Reflections on PaLA Annual Conference 2012
by Tom Reinsfelder and Christina Steffy
Each year, PaLA’s annual conference is filled with informative, educational events to help librarians in all areas of the field gain valuable knowledge through sessions and through networking opportunities. Although we know this when we attend, or when we see if it’s possible to attend, we don’t always take the time to actively reflect on the conference and to share our thoughts with other librarians. This week, we’re sharing our thoughts on the PaLA 2012 Annual Conference that was held in Gettysburg.
This PaLA conference is not the first one I’ve attended, but it was certainly filled with “firsts” that made this a unique experience for me. This was my first PaLA annual conference as a librarian – my previous annual conference I attended was as an MLIS student – so I had a new perspective on things. Rather than seeing this as a chance to learn about what I will be doing in my field and to perform information interviews, I was viewing this through the lens of, “How can I use what I’m learning here to improve my library services?” This was also my first year on CRD Board, so it was the first year I really felt like I had a stake in the conference. Through reviewing conference proposals, serving as a moderator for a session, and attending a session to distribute materials and help promote Pennsylvania Libraries: Research & Practice, I was contributing to the growth and development of the profession in addition to my own personal professional growth.
While at PaLA, I attended the following sessions: The Embedded Librarian: A Crucial Addition to Online, Graduate Research Courses(I moderated this session); Sustainability Usability Testing in Academic Libraries through Student Staff Training; Evidence-Based Practice and Information Literacy: Connections and Possibilities; A New Online Open Access Publication for Pennsylvania’s Academic Libraries: Updates & Opportunities; and Course & Subject Guides: Evolved Learning Spaces or Instructional Crutches. I also viewed many of the poster presentations. As a solo librarian, it was nice to get out and be around other librarians so that I don’t become “isolated” and not keep up with what’s going on outside my library. Also, through these sessions, I was able to network (which is important for anyone, not just for someone in the early stages of her career), and I was able to engage in formal and informal exchanges of ideas. I found the sessions on course guides and evidence-based practice to be especially interesting and relevant to me. I’m currently creating guides for my nursing schools using a “home grown” method and it was nice to connect with others about this, and to make sure that I’m critically evaluating the need for these guides. Also, evidence-based practice is important in the health sciences and, since my background was not in the health sciences prior to my position in a nursing school library, it was nice to have the opportunity to learn more about this and to see how it’s spreading into other fields. I also found the poster sessions incredibly valuable because they forced me to step out of the academic library focus I had when choosing the sessions and to see what all types of libraries are doing. For example, I learned about projects to recycle old books, and I learned about Reading Public Library’s Saturday cultural events like music and food tasting. I was also able to see the Patron Behavior: Be Aware! poster and learn about patron behavior and library staff safety; this was especially important to me since I’m not only a solo librarian, but I’m also the only library staff person working in a high stress environment.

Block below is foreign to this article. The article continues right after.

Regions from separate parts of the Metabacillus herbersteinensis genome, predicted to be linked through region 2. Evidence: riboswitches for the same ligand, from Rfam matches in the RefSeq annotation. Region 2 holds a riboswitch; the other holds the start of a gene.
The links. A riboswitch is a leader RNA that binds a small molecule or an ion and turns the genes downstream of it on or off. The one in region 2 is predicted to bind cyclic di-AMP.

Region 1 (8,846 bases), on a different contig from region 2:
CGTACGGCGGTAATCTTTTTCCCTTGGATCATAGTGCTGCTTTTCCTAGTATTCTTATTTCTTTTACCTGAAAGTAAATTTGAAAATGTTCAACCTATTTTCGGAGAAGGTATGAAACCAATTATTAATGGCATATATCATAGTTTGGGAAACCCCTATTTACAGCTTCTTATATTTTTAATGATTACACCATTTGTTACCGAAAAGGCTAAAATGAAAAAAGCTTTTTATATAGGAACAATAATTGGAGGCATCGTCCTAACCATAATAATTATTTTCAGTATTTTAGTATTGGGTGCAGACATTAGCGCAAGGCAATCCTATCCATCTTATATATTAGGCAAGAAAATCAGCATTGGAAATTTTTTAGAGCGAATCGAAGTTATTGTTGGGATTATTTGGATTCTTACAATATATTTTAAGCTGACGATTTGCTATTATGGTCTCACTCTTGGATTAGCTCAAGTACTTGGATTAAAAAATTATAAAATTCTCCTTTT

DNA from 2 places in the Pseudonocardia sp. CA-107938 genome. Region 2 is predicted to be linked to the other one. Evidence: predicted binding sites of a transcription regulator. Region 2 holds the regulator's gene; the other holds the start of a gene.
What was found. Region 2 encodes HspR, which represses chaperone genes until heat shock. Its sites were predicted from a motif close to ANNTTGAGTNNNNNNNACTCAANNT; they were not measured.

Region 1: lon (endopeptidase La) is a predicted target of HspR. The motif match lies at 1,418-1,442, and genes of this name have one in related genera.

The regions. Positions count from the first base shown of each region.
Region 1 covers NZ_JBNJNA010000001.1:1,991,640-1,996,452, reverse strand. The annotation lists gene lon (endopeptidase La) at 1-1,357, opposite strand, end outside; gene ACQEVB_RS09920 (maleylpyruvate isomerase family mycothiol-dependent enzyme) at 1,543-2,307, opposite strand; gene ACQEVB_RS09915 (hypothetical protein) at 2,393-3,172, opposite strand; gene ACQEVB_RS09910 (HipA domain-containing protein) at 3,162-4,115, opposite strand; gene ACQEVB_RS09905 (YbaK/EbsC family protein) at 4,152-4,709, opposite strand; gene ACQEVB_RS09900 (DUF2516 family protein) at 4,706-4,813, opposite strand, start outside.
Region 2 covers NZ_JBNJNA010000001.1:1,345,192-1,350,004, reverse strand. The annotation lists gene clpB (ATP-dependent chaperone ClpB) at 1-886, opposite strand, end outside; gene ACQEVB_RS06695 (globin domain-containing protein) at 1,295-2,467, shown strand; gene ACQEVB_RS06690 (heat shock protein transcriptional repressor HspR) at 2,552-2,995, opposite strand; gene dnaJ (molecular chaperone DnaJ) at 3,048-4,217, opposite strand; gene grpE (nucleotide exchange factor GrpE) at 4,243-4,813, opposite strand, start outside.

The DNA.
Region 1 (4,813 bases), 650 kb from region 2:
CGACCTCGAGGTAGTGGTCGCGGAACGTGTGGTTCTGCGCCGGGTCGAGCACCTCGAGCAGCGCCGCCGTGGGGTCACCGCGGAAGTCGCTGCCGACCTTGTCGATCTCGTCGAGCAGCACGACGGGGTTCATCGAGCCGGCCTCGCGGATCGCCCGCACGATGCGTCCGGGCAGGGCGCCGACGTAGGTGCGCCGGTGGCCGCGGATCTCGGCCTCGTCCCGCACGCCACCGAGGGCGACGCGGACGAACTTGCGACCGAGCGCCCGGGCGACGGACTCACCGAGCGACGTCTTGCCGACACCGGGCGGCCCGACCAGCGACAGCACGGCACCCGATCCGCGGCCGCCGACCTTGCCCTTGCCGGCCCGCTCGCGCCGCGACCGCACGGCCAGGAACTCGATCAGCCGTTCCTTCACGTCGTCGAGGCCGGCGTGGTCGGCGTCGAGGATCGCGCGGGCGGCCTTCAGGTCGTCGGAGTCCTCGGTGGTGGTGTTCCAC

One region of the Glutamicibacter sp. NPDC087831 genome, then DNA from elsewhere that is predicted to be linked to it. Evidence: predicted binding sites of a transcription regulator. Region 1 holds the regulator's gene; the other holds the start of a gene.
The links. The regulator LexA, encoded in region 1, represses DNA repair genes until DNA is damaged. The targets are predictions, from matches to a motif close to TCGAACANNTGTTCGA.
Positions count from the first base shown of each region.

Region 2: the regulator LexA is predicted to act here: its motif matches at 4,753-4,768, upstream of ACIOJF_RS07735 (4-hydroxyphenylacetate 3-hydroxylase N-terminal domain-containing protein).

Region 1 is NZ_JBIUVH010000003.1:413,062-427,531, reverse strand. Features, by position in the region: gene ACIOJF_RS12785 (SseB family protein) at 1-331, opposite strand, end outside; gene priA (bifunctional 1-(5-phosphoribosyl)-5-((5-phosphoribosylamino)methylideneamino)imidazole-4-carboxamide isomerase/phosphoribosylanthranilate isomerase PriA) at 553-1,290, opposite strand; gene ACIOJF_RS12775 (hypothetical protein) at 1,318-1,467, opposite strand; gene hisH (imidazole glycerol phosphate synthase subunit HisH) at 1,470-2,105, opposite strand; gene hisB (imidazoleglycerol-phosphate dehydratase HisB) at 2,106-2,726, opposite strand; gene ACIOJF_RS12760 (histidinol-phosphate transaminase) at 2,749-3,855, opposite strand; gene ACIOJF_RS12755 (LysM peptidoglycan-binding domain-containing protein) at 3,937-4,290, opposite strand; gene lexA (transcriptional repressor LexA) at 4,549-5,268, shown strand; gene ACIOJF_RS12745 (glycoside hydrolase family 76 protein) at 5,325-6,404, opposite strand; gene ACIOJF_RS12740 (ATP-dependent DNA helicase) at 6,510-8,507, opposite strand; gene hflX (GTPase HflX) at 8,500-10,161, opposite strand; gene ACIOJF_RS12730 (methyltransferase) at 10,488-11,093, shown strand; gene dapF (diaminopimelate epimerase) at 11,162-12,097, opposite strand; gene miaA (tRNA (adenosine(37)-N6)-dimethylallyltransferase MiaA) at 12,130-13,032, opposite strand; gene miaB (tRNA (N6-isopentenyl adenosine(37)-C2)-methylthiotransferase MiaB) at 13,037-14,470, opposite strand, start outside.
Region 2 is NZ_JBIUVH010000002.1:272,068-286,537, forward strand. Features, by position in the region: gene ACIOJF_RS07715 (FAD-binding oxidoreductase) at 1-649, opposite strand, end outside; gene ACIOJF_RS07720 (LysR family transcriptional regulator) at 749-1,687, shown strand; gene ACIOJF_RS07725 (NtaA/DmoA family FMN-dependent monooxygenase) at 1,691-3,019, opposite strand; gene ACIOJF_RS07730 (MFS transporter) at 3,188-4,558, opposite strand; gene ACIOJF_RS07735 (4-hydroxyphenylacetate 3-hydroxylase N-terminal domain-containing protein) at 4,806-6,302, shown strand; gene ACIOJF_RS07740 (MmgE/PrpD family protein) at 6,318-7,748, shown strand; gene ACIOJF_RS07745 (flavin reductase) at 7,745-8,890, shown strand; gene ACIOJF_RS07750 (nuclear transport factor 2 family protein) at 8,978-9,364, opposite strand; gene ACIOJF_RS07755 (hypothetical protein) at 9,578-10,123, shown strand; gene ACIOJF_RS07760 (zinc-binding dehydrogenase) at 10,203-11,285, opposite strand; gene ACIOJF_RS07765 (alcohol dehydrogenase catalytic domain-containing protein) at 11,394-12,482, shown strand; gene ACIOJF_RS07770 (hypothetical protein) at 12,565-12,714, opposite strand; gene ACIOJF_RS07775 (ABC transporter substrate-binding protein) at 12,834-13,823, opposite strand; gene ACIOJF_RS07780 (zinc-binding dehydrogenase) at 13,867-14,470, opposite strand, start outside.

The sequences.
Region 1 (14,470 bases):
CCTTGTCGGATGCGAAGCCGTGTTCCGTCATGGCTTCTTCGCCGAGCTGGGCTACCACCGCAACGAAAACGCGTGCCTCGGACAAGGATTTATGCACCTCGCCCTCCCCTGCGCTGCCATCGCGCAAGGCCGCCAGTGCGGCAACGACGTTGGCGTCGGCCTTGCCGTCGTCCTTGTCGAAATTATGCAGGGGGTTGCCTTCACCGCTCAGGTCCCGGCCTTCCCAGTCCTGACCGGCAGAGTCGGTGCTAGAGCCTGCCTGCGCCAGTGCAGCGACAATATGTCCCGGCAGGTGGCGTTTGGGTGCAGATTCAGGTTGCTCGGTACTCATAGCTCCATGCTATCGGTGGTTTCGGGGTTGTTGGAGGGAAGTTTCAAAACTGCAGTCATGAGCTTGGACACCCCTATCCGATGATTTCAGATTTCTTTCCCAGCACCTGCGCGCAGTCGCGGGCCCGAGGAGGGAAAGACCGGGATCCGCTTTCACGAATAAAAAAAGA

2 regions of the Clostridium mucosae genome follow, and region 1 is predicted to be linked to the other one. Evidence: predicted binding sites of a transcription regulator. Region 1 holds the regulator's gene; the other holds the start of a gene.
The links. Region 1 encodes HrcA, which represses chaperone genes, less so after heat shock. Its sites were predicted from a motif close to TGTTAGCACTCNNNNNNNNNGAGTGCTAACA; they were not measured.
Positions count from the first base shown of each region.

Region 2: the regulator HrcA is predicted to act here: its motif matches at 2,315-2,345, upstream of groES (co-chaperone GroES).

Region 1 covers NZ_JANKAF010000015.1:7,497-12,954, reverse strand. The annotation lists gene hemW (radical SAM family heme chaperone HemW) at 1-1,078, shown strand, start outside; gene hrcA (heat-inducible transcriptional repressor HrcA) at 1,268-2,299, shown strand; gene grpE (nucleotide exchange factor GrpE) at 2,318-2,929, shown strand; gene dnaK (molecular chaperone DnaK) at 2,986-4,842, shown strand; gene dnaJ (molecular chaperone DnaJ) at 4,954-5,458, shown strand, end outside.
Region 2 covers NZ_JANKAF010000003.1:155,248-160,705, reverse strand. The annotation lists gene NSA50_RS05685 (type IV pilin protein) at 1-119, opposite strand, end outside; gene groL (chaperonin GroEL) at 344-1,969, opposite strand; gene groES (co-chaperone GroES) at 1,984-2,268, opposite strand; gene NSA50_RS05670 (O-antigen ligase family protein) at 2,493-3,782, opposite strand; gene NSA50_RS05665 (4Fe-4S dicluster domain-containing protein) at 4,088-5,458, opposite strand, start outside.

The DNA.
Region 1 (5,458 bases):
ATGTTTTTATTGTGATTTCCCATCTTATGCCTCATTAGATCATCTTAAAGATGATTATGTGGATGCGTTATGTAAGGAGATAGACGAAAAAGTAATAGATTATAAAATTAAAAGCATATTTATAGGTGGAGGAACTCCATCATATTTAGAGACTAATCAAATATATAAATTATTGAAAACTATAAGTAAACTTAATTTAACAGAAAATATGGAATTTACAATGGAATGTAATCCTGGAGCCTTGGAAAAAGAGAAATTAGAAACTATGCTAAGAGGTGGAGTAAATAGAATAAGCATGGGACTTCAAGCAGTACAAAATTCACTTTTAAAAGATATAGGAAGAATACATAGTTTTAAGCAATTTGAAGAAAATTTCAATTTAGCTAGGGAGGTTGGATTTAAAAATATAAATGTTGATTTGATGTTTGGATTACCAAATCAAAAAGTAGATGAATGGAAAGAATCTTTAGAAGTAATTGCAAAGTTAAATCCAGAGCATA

Although I was only able to attend two days, I learned a lot and I stepped outside the box of my library world. I will continue to attend conferences in the future and to give back to my profession by actively participating in library boards and conferences.
Like Christina, this was not my first PaLA conference, but it was my first as a member of the CRD board and included my first presentation at this conference. It was exciting to announce and share some news about our new publication Pennsylvania Libraries: Research & Practice. I also enjoyed being able to see many of the people from around the state who I have been working with, but rarely meet in person. And of course, it is always nice to meet new people and make new connections. The location was excellent. The facilities were very nice, and in some ways unique. It was my first time attending a presentation at a library conference in a movie theater. (As I walked past the popcorn I was directed to theater 4 on the right).
The presentations and poster sessions at PaLA are always interesting, making this one of my favorite conferences to attend. All of the sessions I attended were valuable, but this year one of my favorites was where I learned about he concept of the “Using the Filter Bubble” to engage students (by Allyson Valentine & Laura Wukovitz). If you didn’t make it to PaLA this year, consider making the trip next fall if you can.
Were you able to attend? Please share your thoughts and reflections with us. Also, whether you were able to attend or not, you can view the session handouts here.